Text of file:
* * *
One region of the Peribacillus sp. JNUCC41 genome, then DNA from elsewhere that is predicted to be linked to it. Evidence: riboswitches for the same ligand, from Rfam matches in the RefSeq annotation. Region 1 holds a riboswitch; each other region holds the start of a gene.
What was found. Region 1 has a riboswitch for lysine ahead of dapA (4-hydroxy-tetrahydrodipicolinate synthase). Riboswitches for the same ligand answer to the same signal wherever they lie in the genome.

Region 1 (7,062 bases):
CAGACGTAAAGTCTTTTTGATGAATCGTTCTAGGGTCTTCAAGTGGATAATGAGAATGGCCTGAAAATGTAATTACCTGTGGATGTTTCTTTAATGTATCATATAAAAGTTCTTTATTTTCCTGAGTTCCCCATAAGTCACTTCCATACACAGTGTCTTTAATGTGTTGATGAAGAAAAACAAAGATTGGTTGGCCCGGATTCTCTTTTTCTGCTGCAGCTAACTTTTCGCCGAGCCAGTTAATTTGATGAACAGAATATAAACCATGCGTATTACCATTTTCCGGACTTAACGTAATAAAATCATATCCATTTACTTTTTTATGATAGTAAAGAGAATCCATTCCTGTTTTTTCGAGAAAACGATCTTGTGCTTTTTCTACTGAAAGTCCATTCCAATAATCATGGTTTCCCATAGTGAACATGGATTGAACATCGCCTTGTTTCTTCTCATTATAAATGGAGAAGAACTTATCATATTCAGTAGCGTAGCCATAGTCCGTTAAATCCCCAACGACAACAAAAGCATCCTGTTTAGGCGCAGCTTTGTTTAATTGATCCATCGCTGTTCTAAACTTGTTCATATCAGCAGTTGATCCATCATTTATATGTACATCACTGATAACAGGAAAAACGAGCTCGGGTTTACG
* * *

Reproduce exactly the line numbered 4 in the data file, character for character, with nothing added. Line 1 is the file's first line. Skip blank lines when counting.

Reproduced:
CAGACGTAAAGTCTTTTTGATGAATCGTTCTAGGGTCTTCAAGTGGATAATGAGAATGGCCTGAAAATGTAATTACCTGTGGATGTTTCTTTAATGTATCATATAAAAGTTCTTTATTTTCCTGAGTTCCCCATAAGTCACTTCCATACACAGTGTCTTTAATGTGTTGATGAAGAAAAACAAAGATTGGTTGGCCCGGATTCTCTTTTTCTGCTGCAGCTAACTTTTCGCCGAGCCAGTTAATTTGATGAACAGAATATAAACCATGCGTATTACCATTTTCCGGACTTAACGTAATAAAATCATATCCATTTACTTTTTTATGATAGTAAAGAGAATCCATTCCTGTTTTTTCGAGAAAACGATCTTGTGCTTTTTCTACTGAAAGTCCATTCCAATAATCATGGTTTCCCATAGTGAACATGGATTGAACATCGCCTTGTTTCTTCTCATTATAAATGGAGAAGAACTTATCATATTCAGTAGCGTAGCCATAGTCCGTTAAATCCCCAACGACAACAAAAGCATCCTGTTTAGGCGCAGCTTTGTTTAATTGATCCATCGCTGTTCTAAACTTGTTCATATCAGCAGTTGATCCATCATTTATATGTACATCACTGATAACAGGAAAAACGAGCTCGGGTTTACG